It is important to spend time with our loved ones during the darkest days of the year. The perfect gift also gives its makers a fair compensation and respects the environment. Together with professionals of different fields we comprised a lifestyle guide providing tips for presents as well as a sustainable holiday dinner spread. With these notes in mind, you’ll be gentle to yourself and your loved ones, and also the makers and the environment.

The fast-paced consumption of the holidays

Christmas and the holidays are known to be a time of giving and gathering with those dearest to you. We rarely consider the impact our celebratory actions together make up. The Finnish Christmas in numbers looks like this:

7M Christmas hams
1,5M Christmas trees
100M € in holiday flowers
1M gifts shipped
12% of total yearly income per household


The perfect gift item is something the receiver truly needs, so boldly ask for real wishes before buying. Another point is the consideration of the country of manufacture, materials and functionality, the ecological burden and ethical issues. These answers aren’t always easy to come by, but asking the right questions is well worth it. From the response, you can rather easily determine how deeply embedded the values are to the core of the business at hand. If a company fails to be open in their actions, vote with your wallet. There are also those brands and companies that want to share their manufacturing processes and the true origin of their products.

“If the item at hand is on the pricier side, ask others to chip into the costs. One truly wished item is more than a pile of unwanted presents.”

- Amanda Rejström, Spark Sustainability -

A material present can also be given to those in need. If you are unsure of what your loved one would want or need, you can guide the gift to bring holiday joy to others as well as the receiver of the gift through charity. For example Venner provides a holiday spread with recipes to a disadvantaged Finnish family. You can also avoid buying new items by finding your gift as recycled. You can make a unique discovery from a second hand shop, and in this way give new life to an abandoned treasure.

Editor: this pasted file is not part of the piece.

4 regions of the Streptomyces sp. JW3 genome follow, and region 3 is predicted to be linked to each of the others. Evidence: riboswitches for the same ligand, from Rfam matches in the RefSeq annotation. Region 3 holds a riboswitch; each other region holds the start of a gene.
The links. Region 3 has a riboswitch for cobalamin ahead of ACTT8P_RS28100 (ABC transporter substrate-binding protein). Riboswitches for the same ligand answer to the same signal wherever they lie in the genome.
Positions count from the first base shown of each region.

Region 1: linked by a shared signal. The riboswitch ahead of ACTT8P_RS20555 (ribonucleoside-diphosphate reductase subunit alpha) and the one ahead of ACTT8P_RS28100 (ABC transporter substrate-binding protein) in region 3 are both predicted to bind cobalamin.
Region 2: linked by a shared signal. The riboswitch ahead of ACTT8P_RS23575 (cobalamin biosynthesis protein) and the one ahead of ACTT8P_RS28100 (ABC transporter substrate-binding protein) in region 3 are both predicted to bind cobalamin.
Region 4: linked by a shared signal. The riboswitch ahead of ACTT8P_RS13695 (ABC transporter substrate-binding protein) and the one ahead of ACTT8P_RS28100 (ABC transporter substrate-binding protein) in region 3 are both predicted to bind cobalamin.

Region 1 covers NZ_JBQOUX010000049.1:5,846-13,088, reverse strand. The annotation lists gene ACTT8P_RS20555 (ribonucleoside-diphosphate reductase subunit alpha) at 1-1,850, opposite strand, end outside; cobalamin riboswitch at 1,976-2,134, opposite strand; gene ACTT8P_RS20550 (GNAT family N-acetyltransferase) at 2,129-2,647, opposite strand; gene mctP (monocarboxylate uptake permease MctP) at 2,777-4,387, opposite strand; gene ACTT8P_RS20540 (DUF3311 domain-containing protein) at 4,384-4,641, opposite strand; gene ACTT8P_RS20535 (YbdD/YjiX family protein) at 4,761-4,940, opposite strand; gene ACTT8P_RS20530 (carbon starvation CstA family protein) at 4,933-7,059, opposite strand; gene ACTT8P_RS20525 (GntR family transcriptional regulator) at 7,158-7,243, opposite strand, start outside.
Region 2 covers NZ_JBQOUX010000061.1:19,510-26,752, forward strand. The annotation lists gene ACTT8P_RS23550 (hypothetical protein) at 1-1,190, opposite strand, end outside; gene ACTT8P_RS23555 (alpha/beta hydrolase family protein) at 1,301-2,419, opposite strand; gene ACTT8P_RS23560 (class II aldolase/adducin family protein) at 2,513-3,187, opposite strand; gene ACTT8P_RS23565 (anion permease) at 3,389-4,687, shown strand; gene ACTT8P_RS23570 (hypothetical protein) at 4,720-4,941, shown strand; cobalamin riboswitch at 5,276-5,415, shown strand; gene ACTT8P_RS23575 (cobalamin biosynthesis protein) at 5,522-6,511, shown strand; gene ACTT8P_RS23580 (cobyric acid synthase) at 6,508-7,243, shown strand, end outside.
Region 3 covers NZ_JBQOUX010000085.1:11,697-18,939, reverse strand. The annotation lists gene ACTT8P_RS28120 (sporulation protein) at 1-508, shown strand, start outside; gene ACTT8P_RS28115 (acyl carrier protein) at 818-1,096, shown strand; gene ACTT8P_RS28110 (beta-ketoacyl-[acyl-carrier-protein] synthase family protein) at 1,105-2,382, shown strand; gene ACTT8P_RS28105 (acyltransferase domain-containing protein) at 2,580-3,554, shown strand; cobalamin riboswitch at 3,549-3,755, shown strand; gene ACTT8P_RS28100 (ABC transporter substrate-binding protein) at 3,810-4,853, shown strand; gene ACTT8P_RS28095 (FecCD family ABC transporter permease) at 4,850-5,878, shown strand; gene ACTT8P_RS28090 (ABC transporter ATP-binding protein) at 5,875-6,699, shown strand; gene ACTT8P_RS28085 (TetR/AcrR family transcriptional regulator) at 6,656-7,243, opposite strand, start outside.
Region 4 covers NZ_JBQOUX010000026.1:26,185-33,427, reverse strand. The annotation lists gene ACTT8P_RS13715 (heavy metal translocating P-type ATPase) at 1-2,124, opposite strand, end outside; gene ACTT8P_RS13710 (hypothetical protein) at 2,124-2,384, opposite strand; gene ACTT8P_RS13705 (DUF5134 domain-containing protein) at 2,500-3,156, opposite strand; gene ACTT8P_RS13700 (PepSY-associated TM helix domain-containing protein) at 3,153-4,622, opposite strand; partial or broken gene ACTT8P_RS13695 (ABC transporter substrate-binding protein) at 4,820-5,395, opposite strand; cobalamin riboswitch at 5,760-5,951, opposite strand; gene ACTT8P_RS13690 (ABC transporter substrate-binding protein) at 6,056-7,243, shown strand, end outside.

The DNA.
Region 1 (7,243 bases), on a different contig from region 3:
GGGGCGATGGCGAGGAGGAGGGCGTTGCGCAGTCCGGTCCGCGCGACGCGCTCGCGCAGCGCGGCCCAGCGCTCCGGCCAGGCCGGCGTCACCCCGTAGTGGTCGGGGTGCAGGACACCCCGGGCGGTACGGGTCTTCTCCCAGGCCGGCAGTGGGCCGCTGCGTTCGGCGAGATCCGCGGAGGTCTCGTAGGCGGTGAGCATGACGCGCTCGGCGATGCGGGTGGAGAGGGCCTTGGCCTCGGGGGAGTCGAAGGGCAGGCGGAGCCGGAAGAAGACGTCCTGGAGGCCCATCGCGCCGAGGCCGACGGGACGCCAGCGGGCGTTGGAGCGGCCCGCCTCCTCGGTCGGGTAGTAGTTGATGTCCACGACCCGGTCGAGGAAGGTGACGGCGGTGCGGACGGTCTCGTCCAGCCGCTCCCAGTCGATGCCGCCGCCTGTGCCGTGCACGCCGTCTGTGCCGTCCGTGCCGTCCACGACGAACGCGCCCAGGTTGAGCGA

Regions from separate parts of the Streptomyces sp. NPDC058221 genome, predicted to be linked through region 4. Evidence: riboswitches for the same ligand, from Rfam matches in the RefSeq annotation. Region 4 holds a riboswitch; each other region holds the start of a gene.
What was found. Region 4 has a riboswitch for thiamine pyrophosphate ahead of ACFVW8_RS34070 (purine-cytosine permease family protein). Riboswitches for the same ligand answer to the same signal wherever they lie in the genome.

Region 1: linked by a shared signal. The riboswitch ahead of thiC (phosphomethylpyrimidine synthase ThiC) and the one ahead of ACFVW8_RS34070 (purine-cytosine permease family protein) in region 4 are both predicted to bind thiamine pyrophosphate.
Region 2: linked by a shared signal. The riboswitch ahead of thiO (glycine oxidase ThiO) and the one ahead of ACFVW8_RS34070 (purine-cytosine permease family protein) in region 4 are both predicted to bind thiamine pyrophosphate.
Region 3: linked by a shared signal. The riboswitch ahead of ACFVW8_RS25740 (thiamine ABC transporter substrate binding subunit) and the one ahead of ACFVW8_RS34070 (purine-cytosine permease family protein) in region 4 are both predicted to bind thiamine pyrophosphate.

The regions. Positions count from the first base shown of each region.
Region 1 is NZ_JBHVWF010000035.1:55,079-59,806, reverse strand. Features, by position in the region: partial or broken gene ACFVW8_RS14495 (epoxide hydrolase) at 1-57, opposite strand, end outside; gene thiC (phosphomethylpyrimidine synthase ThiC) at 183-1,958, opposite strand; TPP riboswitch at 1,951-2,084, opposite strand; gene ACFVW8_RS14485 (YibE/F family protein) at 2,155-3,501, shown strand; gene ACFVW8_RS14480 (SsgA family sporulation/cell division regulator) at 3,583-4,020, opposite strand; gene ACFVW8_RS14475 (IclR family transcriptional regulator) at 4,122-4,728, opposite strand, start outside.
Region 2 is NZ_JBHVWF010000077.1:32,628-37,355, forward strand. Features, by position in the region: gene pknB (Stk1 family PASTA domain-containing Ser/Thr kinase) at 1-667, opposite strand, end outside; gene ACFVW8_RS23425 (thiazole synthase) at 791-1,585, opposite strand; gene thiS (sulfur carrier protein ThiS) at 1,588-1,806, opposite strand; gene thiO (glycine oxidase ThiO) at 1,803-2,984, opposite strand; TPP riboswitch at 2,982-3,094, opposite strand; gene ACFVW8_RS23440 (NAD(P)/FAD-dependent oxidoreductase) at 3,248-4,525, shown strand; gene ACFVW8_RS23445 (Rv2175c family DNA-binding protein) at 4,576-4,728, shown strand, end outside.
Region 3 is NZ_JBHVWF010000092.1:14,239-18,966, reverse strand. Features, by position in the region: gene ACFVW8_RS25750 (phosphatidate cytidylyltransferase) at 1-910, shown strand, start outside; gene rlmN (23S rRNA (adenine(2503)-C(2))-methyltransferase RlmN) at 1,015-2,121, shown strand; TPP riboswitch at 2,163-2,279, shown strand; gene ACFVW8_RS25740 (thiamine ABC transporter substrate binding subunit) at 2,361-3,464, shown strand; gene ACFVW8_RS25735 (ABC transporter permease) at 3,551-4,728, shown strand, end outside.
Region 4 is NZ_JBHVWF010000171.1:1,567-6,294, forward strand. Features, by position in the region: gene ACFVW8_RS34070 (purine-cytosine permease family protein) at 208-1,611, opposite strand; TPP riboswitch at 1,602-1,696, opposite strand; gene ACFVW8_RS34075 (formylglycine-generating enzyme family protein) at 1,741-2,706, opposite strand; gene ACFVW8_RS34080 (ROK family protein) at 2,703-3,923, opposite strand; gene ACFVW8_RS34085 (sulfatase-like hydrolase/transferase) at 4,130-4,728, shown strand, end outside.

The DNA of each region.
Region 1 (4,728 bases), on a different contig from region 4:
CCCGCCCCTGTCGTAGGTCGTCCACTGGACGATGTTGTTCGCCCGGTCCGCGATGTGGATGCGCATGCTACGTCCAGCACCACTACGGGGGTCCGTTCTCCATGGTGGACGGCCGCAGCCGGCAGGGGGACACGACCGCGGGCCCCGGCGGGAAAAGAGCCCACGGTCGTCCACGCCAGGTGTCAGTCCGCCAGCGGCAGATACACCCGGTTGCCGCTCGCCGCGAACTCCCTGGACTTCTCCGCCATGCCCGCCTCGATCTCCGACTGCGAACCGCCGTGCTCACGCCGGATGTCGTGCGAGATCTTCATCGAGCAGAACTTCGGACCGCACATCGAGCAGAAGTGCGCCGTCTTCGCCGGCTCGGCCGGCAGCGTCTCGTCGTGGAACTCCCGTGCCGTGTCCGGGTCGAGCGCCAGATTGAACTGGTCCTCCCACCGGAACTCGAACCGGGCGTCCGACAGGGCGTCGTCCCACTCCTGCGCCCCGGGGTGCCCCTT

“Opt for recycled! If you know you are buying an item for a need, check if you could find it as used. You can also adopt this custom for the whole family; only recycled gift on the holidays.”

- Noora Hautakangas, Relove -

“This Christmas I want to gift courses and services, in other words, more time to spend together or just saving time. To those who don’t want presents, I will write a poem.”

- Anna Kesti, Sugar Helsinki -


An environmentally gentle immaterial gift is more meaningful to its receiver than a knick-knack packed in cheerful holiday gift wrap. The best case is that this type of gift is also more personal than any item. An immaterial present is the better choice, especially when you are not sure which item to get or whether it would be useful to the person you’re gifting.

An immaterial gift usually requires a tad more from the giver, as you should consider the person’s preferences, personality and needs. It can be something, that the receiver could not themselves attain. These types of gifts can provide a true experience or aid in personal growth, for example in the form of a course or cultural event.